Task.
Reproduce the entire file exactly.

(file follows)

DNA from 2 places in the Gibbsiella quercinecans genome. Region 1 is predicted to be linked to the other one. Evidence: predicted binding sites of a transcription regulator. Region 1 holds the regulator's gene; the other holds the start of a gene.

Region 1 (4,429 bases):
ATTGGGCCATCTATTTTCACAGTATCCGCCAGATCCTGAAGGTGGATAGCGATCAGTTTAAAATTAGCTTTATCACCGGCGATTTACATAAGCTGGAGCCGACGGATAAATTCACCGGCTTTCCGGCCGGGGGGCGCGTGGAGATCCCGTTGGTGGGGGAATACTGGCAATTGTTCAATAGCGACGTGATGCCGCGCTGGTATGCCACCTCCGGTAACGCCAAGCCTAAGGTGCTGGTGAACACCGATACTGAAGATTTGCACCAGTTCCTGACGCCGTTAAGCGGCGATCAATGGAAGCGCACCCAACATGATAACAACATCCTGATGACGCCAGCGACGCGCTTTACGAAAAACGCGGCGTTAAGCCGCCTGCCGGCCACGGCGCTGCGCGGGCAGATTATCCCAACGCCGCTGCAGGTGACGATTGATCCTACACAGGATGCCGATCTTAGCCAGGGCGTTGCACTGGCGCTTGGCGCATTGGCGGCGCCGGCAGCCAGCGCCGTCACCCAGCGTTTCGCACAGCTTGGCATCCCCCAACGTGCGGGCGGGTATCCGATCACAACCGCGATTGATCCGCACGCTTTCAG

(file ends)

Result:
DNA from 2 places in the Gibbsiella quercinecans genome. Region 1 is predicted to be linked to the other one. Evidence: predicted binding sites of a transcription regulator. Region 1 holds the regulator's gene; the other holds the start of a gene.

Region 1 (4,429 bases):
ATTGGGCCATCTATTTTCACAGTATCCGCCAGATCCTGAAGGTGGATAGCGATCAGTTTAAAATTAGCTTTATCACCGGCGATTTACATAAGCTGGAGCCGACGGATAAATTCACCGGCTTTCCGGCCGGGGGGCGCGTGGAGATCCCGTTGGTGGGGGAATACTGGCAATTGTTCAATAGCGACGTGATGCCGCGCTGGTATGCCACCTCCGGTAACGCCAAGCCTAAGGTGCTGGTGAACACCGATACTGAAGATTTGCACCAGTTCCTGACGCCGTTAAGCGGCGATCAATGGAAGCGCACCCAACATGATAACAACATCCTGATGACGCCAGCGACGCGCTTTACGAAAAACGCGGCGTTAAGCCGCCTGCCGGCCACGGCGCTGCGCGGGCAGATTATCCCAACGCCGCTGCAGGTGACGATTGATCCTACACAGGATGCCGATCTTAGCCAGGGCGTTGCACTGGCGCTTGGCGCATTGGCGGCGCCGGCAGCCAGCGCCGTCACCCAGCGTTTCGCACAGCTTGGCATCCCCCAACGTGCGGGCGGGTATCCGATCACAACCGCGATTGATCCGCACGCTTTCAG